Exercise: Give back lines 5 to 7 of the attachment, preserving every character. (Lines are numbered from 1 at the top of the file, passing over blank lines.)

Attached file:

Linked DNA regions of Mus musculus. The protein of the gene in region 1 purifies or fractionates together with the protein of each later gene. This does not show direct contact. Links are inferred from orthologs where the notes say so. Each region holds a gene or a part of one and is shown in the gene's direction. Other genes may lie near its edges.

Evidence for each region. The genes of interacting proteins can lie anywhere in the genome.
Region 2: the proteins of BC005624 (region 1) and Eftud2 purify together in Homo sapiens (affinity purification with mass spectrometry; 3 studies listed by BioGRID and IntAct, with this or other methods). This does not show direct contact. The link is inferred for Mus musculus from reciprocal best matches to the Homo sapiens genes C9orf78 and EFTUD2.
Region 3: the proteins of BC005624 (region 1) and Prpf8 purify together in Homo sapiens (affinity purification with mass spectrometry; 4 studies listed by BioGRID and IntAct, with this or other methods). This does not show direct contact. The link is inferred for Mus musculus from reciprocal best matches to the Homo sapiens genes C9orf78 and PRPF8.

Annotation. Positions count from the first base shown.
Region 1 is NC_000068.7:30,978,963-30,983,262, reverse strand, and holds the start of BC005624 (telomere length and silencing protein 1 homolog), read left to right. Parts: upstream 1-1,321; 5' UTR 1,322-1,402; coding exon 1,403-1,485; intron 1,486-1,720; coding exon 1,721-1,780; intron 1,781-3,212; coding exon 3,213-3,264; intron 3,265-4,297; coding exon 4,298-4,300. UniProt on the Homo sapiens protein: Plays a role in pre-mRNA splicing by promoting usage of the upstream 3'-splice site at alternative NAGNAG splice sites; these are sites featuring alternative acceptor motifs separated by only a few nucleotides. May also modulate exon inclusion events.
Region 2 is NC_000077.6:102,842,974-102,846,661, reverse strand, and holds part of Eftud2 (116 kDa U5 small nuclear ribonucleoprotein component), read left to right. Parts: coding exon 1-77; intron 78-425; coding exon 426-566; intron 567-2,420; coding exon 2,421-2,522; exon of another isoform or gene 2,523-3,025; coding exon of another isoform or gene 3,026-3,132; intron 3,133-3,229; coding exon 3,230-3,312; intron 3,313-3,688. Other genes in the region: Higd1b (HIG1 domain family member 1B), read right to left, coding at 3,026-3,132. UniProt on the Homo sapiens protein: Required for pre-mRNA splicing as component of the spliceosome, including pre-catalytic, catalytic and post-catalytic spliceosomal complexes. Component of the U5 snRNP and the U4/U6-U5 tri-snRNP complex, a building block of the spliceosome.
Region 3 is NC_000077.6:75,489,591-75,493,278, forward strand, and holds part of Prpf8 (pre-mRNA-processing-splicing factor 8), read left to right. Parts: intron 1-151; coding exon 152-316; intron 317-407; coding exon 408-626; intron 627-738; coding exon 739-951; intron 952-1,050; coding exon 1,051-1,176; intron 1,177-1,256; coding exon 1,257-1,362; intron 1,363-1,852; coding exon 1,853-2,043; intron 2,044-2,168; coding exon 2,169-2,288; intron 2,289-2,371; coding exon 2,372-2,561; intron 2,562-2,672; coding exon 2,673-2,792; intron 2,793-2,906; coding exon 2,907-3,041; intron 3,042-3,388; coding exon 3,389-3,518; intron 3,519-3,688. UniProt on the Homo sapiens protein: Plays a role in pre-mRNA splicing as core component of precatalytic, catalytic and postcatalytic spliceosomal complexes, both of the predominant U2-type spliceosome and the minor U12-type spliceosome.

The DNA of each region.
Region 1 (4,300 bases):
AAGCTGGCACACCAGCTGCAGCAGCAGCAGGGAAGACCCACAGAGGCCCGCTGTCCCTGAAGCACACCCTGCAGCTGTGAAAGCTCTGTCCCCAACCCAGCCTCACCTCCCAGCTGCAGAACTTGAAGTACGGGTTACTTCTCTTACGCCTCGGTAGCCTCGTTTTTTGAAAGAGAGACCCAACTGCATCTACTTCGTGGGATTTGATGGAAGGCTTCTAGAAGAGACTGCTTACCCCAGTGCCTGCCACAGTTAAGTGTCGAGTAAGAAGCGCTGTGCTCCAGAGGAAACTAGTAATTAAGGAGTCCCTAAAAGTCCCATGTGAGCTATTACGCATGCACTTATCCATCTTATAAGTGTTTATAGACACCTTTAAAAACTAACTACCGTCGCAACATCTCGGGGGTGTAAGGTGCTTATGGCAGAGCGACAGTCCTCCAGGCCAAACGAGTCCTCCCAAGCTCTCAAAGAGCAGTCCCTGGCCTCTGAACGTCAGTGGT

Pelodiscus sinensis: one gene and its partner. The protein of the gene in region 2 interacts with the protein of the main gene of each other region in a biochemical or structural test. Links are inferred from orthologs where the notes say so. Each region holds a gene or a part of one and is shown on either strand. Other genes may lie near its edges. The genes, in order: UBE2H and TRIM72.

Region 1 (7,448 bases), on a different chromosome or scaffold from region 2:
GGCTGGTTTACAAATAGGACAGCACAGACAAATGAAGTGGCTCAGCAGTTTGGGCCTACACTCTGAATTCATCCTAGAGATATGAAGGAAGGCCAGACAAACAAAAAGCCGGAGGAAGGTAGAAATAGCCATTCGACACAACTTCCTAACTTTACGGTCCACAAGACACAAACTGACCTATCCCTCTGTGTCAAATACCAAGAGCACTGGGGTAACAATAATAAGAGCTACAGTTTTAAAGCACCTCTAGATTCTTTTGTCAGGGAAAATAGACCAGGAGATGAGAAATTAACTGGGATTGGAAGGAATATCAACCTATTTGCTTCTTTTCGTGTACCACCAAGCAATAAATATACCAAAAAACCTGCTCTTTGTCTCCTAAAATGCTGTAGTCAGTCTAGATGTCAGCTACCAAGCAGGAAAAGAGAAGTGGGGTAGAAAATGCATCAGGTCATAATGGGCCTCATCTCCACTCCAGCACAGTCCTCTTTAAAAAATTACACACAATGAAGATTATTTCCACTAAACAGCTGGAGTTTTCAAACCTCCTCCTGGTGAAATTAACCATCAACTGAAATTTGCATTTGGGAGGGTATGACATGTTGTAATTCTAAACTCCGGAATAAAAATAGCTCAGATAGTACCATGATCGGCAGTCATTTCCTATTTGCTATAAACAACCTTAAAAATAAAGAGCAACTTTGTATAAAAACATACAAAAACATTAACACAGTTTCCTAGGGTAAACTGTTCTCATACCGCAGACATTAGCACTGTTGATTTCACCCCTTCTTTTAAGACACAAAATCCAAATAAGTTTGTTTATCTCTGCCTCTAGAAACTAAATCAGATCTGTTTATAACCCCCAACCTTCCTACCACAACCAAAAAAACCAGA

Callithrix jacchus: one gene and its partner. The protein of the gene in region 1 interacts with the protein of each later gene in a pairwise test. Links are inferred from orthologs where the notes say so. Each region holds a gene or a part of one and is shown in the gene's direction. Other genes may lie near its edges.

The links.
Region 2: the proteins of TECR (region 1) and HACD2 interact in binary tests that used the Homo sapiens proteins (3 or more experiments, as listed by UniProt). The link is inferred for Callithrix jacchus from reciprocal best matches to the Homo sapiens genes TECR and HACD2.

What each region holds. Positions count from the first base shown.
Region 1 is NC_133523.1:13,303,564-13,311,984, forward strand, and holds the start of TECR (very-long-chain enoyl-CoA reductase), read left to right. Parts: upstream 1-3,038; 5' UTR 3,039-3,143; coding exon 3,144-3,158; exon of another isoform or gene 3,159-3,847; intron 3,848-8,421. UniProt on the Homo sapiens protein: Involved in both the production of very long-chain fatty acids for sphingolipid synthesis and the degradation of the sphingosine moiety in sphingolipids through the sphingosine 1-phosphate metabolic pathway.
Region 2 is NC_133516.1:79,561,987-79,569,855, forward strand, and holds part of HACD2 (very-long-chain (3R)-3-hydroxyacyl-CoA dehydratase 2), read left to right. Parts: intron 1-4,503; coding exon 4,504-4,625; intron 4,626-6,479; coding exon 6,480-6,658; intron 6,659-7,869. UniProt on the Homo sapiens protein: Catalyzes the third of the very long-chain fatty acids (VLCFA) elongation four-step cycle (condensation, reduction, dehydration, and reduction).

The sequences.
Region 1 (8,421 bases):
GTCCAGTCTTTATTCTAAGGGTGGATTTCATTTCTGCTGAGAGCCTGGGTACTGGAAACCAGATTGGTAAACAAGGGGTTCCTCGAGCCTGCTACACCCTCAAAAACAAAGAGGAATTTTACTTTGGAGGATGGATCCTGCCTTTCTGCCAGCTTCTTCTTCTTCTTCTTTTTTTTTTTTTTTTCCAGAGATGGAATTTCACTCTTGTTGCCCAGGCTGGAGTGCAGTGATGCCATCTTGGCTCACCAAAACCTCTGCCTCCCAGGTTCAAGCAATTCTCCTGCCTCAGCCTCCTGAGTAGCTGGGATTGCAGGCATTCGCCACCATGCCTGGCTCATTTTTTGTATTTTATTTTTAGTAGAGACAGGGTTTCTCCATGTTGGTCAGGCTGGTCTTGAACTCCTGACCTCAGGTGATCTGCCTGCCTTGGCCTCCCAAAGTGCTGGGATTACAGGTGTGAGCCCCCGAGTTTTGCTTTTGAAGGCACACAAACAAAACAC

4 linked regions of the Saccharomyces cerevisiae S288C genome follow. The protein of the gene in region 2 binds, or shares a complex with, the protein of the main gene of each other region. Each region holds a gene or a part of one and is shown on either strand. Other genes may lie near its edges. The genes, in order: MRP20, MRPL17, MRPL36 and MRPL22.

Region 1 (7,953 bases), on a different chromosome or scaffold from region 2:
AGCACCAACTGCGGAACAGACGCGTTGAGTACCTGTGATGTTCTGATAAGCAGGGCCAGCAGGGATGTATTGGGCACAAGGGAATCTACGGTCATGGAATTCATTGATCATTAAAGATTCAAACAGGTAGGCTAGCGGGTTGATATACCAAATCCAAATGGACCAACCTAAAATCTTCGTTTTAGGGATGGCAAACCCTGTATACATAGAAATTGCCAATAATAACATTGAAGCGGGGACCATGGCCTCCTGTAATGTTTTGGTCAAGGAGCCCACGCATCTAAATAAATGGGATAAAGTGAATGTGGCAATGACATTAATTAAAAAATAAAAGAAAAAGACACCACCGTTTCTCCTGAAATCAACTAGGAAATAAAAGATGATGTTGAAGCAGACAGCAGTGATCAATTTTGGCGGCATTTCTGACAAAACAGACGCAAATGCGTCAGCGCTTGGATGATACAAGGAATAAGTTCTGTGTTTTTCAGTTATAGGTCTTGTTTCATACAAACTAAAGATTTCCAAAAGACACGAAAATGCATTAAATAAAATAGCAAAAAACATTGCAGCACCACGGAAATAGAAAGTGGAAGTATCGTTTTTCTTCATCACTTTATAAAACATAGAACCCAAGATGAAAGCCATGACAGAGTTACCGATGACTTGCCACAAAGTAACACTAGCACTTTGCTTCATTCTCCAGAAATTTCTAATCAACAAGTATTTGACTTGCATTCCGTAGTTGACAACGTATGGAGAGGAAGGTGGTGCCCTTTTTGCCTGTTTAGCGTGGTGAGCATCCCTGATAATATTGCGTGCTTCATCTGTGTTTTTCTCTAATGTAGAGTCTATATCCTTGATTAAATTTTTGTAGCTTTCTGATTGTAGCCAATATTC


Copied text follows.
Annotation. Positions count from the first base shown.
Region 1 is NC_000068.7:30,978,963-30,983,262, reverse strand, and holds the start of BC005624 (telomere length and silencing protein 1 homolog), read left to right. Parts: upstream 1-1,321; 5' UTR 1,322-1,402; coding exon 1,403-1,485; intron 1,486-1,720; coding exon 1,721-1,780; intron 1,781-3,212; coding exon 3,213-3,264; intron 3,265-4,297; coding exon 4,298-4,300. UniProt on the Homo sapiens protein: Plays a role in pre-mRNA splicing by promoting usage of the upstream 3'-splice site at alternative NAGNAG splice sites; these are sites featuring alternative acceptor motifs separated by only a few nucleotides. May also modulate exon inclusion events.
Region 2 is NC_000077.6:102,842,974-102,846,661, reverse strand, and holds part of Eftud2 (116 kDa U5 small nuclear ribonucleoprotein component), read left to right. Parts: coding exon 1-77; intron 78-425; coding exon 426-566; intron 567-2,420; coding exon 2,421-2,522; exon of another isoform or gene 2,523-3,025; coding exon of another isoform or gene 3,026-3,132; intron 3,133-3,229; coding exon 3,230-3,312; intron 3,313-3,688. Other genes in the region: Higd1b (HIG1 domain family member 1B), read right to left, coding at 3,026-3,132. UniProt on the Homo sapiens protein: Required for pre-mRNA splicing as component of the spliceosome, including pre-catalytic, catalytic and post-catalytic spliceosomal complexes. Component of the U5 snRNP and the U4/U6-U5 tri-snRNP complex, a building block of the spliceosome.